High blood pressure - diagnosis & treatment
High blood pressure, also called hypertension, causes a significant risk to a person's health, including a higher risk of stroke and heart attack. However, high blood pressure rarely causes any obvious symptoms.
Around 30% of people have hypertension, but many of them won’t know about it.
High blood pressure is usually picked up during a general check-up or doctor's appointment.
How do I know if I have high blood pressure?
Adults should have their blood pressure checked at least every five years.
Your doctor or practice nurse will check your blood pressure with a blood pressure cuff. It's important to pay attention to both the higher (systolic) and the lower (diastolic) numbers in your blood pressure readings. While high diastolic readings were once thought to be the most harmful to the body, it's now known that high systolic readings - greater than 140 - are dangerous, especially in adults over age 50. Systolic blood pressure is a much more important heart disease risk factor than diastolic pressure.
Lifestyle changes to treat high blood pressure
Making lifestyle adjustments is key to maintaining normal blood pressure. Most doctors will suggest lifestyle changes before prescribing medicines. Lifestyle changes are also the recommended treatment for people whose readings are higher than the recommended 120/80 mgHg but do not amount to hypertension. These changes include:
- Lose weight. Losing excess weight can help decrease your blood pressure. If you're overweight, work with your doctor to design a safe weight loss plan to get closer to your ideal weight.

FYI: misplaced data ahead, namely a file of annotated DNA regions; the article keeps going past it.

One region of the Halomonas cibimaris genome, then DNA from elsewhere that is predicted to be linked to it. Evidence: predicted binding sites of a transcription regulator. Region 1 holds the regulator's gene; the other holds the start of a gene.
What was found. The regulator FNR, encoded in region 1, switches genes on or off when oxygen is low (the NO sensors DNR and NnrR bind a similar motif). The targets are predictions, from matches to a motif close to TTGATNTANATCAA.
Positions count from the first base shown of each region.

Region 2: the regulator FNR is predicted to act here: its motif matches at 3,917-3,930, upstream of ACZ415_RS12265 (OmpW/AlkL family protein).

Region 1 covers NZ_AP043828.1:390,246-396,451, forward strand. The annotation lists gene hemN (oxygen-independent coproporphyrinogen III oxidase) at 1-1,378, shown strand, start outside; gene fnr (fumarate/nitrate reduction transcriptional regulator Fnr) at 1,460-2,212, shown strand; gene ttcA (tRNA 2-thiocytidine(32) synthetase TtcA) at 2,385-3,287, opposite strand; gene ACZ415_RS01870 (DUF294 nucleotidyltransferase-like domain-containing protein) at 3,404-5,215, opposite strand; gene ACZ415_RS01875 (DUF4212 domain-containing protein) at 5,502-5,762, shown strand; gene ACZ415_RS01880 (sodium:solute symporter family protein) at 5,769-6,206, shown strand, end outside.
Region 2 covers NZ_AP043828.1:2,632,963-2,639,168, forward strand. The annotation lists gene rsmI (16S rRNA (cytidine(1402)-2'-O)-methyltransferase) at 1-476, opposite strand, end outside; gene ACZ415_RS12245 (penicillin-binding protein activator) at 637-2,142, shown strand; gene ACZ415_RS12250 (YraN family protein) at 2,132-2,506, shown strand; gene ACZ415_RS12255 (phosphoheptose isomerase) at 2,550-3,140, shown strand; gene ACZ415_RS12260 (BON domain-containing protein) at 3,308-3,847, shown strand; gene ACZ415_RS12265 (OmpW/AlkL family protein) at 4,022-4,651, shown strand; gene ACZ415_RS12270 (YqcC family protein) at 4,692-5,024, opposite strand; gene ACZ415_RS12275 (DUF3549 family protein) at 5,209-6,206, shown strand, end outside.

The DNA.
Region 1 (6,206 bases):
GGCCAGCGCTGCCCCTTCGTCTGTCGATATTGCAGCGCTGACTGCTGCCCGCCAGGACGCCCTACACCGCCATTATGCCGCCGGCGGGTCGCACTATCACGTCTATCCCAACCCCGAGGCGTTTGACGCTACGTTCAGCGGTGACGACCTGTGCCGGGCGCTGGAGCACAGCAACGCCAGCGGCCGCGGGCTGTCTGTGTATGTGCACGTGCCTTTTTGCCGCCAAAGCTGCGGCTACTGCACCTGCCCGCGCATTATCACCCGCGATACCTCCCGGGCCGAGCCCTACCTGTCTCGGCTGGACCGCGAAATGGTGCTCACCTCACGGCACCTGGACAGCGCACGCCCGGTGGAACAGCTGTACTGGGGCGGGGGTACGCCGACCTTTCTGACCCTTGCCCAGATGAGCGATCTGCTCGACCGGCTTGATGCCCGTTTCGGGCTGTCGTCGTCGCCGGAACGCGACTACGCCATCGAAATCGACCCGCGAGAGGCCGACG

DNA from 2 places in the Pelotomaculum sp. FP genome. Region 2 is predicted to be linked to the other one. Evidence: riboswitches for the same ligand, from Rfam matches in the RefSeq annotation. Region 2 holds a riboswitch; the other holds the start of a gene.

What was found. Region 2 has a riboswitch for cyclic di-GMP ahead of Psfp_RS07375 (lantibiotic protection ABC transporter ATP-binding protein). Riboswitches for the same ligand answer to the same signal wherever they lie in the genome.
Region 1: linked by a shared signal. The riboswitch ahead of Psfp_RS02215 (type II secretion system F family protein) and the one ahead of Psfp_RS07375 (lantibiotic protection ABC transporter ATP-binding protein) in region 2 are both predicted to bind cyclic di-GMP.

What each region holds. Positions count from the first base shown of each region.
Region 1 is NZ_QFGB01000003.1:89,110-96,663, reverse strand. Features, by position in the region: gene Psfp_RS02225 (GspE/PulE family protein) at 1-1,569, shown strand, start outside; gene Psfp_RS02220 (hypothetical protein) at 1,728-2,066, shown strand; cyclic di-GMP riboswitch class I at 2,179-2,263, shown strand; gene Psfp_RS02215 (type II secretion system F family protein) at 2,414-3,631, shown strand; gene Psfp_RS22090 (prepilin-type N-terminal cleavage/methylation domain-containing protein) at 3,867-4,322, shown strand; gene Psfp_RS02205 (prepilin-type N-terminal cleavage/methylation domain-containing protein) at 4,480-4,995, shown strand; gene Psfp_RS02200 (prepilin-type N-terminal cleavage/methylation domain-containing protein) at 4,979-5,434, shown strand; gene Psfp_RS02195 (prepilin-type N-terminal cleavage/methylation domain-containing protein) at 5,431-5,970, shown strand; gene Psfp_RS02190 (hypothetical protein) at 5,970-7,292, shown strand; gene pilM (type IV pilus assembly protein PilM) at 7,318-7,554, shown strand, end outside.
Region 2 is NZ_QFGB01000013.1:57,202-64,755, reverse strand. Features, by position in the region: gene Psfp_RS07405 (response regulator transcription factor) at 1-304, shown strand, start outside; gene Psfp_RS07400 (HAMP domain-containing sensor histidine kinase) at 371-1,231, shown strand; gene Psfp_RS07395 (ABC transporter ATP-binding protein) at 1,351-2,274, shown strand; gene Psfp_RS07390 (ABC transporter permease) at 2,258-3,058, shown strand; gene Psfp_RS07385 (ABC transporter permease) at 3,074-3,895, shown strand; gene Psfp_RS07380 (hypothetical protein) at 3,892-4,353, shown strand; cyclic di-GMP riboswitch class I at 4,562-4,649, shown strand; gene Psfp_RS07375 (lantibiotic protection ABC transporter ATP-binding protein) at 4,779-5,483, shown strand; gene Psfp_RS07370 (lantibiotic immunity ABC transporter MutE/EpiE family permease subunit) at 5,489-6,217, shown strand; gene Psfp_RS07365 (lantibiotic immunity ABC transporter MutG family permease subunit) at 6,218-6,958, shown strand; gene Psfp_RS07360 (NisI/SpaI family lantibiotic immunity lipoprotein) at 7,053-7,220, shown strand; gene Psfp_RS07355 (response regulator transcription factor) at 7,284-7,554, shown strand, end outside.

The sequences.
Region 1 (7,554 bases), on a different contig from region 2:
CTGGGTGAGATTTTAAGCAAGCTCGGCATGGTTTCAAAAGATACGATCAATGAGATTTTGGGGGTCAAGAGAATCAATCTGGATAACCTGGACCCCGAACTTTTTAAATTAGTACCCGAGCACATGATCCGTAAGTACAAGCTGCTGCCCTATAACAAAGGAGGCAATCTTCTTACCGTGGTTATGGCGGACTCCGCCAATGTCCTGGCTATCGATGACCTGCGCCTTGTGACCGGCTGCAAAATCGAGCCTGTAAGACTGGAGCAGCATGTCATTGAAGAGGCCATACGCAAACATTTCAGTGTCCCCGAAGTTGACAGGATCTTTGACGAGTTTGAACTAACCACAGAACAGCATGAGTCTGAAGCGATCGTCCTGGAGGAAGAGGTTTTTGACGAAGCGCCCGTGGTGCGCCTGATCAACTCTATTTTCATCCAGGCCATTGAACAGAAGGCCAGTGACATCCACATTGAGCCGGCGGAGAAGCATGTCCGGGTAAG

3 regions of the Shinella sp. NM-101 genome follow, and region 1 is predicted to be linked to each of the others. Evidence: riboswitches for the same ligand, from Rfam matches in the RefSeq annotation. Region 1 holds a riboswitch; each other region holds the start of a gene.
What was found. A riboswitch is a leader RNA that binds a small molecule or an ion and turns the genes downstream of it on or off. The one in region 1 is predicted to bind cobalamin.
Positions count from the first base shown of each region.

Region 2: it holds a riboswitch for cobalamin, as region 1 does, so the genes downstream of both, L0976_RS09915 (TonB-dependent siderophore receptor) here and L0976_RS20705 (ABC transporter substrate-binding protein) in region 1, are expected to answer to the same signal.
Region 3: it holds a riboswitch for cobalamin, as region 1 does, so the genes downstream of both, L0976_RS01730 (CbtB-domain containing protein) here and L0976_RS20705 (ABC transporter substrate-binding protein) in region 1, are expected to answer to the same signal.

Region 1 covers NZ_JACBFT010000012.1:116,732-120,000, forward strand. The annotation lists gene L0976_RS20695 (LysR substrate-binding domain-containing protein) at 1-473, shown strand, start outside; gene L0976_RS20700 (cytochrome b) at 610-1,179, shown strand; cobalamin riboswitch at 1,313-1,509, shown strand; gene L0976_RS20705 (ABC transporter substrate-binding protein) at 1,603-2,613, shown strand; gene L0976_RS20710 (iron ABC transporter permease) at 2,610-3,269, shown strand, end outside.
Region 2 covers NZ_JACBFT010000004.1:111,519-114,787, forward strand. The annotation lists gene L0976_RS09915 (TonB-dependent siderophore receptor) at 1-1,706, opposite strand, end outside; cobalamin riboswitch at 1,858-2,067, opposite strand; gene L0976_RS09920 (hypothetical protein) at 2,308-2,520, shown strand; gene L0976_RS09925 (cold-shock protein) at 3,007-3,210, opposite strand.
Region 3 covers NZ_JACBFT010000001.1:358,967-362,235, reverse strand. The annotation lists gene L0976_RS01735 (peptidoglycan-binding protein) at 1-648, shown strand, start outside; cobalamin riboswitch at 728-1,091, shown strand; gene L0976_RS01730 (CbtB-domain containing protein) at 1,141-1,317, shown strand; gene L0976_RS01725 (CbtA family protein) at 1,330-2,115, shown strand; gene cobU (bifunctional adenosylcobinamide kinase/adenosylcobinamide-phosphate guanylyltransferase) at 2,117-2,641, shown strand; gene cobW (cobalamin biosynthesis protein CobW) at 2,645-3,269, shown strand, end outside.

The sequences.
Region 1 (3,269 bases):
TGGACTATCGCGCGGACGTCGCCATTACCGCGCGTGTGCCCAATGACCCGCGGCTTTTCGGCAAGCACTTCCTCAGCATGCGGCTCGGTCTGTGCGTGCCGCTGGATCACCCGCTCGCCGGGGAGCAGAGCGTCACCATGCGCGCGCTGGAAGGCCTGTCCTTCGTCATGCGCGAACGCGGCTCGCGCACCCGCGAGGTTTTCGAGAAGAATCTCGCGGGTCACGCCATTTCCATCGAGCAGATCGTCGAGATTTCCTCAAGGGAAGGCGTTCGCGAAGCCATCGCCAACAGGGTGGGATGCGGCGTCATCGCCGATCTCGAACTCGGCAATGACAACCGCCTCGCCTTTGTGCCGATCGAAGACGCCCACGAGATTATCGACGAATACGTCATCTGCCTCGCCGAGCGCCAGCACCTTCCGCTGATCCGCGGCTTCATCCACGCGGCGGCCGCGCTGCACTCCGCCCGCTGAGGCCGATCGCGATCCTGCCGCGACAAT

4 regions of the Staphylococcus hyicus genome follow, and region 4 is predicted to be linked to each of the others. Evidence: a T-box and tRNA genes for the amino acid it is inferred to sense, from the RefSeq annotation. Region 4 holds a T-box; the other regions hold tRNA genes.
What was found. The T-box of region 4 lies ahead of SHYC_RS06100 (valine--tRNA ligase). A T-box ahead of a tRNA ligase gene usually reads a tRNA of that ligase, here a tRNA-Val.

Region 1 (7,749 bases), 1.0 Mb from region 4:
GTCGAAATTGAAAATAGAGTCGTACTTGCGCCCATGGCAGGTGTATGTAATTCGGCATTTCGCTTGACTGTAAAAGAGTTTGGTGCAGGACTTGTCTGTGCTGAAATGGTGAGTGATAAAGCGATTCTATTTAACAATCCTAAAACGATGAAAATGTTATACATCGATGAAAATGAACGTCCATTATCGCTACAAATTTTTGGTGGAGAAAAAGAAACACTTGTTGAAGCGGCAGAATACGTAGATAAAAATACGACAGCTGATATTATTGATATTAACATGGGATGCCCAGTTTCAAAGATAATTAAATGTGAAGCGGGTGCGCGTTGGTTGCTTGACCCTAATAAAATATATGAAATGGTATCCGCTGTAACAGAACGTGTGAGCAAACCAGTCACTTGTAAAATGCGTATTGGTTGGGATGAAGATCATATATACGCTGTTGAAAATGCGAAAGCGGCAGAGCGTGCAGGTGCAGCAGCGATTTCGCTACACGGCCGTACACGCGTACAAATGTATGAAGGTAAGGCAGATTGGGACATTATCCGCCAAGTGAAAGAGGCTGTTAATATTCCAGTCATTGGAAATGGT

- Eat healthily. Studies show that a diet low in salt and fat and high in fruits and vegetables can significantly lower blood pressure.
- Exercise. Regular aerobic activity such as brisk walking on most days of the week can lower blood pressure.
- Limit alcohol. Stick to the current recommendations of men should not regularly drink more than 3-4 units of alcohol a day, and women should not regularly drink more than 2-3 units a day.
- Reduce stress. Emotional factors do play a role in blood pressure. Studies show that relaxation techniques such as meditation, yoga or even therapy to change reactions to stress may reduce blood pressure.
- Stop smoking. Although smoking doesn’t directly cause high blood pressure it does increase the risk of stroke and heart attack.
Women should discuss with their doctor the increased risk of high blood pressure from taking oral contraceptives - especially if they're over 35 and overweight.
See a doctor for an accurate diagnosis and treatment plan for high blood pressure. While hypertension cannot be cured, it can be effectively treated.
Medicines to treat high blood pressure
Sometimes high blood pressure requires medication, either because of its severity or because it doesn't respond adequately to lifestyle changes and self-help measures. Blood pressure medication usually needs to be taken for life. A number of medicines can be used alone or in combination to treat high blood pressure:
- Diuretics, or "water pills", rid the body of salt and excess fluids.
- Calcium-channel blockers reduce blood pressure by dilating blood vessels.
- Angiotensin-converting enzyme (ACE) inhibitors block factors that cause blood vessels to constrict, which makes vessels dilate and thus reduces blood pressure. These drugs can decrease the risk of kidney disease, heart disease and stroke and are especially useful in people with heart disease or diabetes.
- Angiotensin II receptor blockers (ARBs) work in a similar way to ACE inhibitors.
- Alpha1-adrenergic blockers and centrally acting agents lower blood pressure by relaxing and dilating arteries.
- Beta-blockers make the heart beat more slowly and with less force. These are particularly effective in people with heart disease.